Get access

Contour and Paired-Point Registration in a Model for Image-Guided Surgery

Authors


  • Presented at the annual meeting of the American Academy of Otolaryngology/Head and Neck Surgery Foundation, Los Angeles, California, U.S.A., September 27, 2005.

    Dr. Citardi is a member of the scientific advisory board of GE Healthcare Navigation & Visualization.

Abstract

Objectives/Hypothesis: This study assesses target registration error (TRE) of contour-based registration (CBR) and paired-point registration (PPR) for endoscopic sinus surgery.

Study Design: The experimental registration model consisted of a replica of a human head (Sawbones #1345-27; Pacific Research Laboratories, Vashon, WA). Twelve surface fiducial markers were affixed to the simulated skin on the model, and titanium screws were placed in the regions of the anterior ethmoid (AE) and sphenoid face (SF). An axial computed tomography scan (1-mm slice thickness) was then obtained.

Methods: Registration was then performed on the InstaTrak 3500 Plus (GE Surgical Navigation & Visualization, Lawrence, MA) with the standard PPR protocol with 12 points and CBR protocol with 500, 250, 125, 50, and 4 points. TRE was then calculated at the AE and SF targets.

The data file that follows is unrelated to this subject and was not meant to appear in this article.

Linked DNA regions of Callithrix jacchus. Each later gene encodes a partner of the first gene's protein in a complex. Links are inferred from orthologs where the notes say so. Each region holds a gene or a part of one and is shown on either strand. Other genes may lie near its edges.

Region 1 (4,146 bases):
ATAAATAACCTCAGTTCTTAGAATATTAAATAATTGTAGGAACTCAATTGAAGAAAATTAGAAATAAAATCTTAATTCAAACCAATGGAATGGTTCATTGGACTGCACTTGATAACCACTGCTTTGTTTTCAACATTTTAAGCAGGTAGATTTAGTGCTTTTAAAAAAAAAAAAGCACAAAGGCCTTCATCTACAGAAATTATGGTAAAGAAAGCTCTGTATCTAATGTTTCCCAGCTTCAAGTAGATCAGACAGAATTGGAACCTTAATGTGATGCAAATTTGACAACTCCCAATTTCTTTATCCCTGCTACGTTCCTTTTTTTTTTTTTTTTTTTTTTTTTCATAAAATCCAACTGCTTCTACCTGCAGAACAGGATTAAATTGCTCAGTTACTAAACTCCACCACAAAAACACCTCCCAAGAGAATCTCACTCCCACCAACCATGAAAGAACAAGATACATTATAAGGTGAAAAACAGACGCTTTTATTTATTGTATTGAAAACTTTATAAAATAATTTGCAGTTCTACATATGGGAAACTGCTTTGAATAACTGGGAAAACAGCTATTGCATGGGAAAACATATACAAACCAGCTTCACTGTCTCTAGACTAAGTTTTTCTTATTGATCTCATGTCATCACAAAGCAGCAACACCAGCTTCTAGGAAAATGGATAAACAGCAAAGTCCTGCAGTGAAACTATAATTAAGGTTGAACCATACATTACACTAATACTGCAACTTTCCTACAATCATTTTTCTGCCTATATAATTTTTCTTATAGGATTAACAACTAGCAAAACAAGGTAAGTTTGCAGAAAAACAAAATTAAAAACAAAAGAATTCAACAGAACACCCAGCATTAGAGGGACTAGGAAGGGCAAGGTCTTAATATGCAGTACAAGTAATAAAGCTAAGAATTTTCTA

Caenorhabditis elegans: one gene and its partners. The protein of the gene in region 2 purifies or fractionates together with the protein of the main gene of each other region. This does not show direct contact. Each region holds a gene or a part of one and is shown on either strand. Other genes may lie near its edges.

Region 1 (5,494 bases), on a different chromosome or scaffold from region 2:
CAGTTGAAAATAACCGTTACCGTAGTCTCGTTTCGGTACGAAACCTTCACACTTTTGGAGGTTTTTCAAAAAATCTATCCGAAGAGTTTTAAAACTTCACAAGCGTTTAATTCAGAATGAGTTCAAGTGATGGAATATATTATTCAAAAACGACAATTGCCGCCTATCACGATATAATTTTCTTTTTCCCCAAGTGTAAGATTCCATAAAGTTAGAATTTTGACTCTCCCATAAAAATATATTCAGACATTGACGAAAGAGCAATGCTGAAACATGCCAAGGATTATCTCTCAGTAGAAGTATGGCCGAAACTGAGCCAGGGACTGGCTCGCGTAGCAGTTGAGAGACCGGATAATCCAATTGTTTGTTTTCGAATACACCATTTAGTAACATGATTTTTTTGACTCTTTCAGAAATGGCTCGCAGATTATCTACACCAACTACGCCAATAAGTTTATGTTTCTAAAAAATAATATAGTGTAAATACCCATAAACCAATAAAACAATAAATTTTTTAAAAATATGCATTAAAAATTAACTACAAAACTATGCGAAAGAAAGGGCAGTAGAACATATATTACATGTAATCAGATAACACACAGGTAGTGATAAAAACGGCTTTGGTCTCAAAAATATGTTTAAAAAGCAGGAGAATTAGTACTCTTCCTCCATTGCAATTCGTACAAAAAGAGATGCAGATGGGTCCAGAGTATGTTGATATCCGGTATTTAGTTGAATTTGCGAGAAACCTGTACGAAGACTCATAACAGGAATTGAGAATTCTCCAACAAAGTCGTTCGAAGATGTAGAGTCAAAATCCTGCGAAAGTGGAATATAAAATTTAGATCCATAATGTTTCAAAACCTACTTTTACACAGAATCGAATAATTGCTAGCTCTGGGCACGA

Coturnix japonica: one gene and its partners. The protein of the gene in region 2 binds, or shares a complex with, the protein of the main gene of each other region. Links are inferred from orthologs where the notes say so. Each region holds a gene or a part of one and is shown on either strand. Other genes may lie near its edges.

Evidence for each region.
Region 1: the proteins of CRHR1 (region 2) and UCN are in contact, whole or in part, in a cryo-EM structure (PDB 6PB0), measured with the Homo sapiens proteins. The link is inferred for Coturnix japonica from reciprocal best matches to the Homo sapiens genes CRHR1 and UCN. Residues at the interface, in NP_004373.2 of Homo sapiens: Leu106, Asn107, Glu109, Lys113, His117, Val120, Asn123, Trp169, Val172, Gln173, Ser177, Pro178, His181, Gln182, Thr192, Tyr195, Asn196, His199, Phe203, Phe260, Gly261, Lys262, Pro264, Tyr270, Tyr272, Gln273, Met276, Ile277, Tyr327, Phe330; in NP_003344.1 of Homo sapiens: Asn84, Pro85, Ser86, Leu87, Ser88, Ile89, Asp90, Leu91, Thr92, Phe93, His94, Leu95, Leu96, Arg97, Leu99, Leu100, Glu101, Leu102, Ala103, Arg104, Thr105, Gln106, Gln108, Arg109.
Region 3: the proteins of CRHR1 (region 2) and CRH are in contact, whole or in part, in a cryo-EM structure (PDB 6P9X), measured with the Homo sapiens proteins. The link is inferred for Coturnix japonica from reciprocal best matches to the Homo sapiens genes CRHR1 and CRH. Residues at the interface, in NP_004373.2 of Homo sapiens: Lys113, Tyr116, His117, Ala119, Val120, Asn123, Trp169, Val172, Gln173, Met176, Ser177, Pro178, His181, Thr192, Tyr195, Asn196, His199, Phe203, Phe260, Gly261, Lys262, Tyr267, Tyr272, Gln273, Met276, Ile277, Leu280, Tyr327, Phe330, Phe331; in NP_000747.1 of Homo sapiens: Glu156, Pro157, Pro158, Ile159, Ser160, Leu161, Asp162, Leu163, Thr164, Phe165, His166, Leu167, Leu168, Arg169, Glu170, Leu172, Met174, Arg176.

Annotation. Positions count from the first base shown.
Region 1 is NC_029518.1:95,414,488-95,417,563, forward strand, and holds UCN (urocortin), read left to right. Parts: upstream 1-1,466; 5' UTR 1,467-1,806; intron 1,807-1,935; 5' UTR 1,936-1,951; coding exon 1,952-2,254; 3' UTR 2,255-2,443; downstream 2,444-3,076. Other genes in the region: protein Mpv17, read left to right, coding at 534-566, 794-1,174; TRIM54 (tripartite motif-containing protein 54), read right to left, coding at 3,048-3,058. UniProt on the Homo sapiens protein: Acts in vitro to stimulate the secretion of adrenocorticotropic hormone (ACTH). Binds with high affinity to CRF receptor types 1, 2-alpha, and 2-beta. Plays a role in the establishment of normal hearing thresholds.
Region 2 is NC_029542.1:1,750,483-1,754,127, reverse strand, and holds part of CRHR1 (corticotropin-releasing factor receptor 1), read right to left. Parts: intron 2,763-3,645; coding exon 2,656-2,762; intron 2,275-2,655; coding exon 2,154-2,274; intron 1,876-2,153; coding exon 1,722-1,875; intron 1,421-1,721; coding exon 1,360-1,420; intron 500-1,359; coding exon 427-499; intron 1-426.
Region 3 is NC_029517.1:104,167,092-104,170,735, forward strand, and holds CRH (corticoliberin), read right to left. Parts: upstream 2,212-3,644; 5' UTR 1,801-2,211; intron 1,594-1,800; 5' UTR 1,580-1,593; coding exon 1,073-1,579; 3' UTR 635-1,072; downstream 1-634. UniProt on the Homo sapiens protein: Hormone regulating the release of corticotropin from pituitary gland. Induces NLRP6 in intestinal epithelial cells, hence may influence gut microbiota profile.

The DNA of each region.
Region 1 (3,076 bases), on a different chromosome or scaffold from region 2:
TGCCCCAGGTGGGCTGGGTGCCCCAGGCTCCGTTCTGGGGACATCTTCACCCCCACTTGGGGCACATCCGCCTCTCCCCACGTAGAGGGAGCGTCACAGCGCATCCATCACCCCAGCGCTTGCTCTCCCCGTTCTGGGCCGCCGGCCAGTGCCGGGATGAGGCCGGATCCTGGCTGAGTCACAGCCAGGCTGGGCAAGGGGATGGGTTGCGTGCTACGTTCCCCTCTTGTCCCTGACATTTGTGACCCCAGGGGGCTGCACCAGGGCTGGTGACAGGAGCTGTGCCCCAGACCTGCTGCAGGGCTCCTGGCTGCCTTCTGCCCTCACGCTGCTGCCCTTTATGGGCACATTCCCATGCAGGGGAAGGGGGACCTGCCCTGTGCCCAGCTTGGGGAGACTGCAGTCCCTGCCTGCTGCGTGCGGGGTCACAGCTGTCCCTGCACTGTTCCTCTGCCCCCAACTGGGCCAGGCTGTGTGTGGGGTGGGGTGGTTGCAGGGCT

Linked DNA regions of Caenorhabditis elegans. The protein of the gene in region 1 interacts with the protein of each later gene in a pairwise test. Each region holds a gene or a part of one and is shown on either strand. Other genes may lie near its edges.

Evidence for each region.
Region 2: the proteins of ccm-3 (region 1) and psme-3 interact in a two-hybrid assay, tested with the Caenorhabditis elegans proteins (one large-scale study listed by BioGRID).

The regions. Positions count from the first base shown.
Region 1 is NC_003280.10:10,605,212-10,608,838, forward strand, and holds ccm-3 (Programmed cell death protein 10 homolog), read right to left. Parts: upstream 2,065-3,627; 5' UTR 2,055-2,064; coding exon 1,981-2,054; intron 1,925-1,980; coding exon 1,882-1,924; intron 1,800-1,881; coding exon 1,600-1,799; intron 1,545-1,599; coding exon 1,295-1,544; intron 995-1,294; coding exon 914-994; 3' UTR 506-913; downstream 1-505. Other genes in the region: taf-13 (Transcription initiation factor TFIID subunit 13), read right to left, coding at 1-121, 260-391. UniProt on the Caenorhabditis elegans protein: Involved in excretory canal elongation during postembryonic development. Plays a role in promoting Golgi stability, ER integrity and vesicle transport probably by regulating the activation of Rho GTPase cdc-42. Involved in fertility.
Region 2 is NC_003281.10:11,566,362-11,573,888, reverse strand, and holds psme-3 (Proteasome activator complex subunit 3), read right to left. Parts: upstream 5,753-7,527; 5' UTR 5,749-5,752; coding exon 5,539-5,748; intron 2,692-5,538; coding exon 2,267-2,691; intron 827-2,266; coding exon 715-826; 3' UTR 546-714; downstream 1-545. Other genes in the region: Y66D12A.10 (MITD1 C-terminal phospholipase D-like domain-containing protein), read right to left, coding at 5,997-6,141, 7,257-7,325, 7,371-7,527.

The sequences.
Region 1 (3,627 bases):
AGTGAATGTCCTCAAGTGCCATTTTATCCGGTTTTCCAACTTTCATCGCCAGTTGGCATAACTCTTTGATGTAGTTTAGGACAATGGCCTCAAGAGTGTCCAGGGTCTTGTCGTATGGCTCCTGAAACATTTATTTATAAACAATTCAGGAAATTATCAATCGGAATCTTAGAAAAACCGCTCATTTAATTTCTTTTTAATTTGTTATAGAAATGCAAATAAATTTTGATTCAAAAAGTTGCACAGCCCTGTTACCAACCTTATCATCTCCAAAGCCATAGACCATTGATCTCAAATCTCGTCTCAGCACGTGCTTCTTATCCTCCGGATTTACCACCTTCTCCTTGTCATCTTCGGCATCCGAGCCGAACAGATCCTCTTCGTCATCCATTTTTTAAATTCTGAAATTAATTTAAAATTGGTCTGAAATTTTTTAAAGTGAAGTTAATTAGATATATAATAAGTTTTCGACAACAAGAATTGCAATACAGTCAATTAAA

Results: Target registration error was significantly lower for paired-point registration compared with contour-based registration (AE, 0.5 mm vs. 1.5 mm, P < .0001; SF, 0.8 mm vs. 1.5 mm, P < .0001). Among contour-based registration protocols, target registration error at the sphenoid face was lowest with 50 points (1.5 mm, P < .02). At the anterior ethmoid, contour-based registration with 50 points produced a lower target registration error than contour-based registration with 125 points (1.5 vs. 1.8 mm, P < .01). Other target registration error values for CBR were similar at both regions. The target registration error interquartile range was lowest with CBR-125 at both regions.

Conclusions: Paired-point registration provided significantly lower target registration error. Contour-based registration with 125 points (and possibly as few as 50 points) produces clinically acceptable target registration error. This registration model elucidates important concepts about registration for surgical navigation for sinus surgery.

Ancillary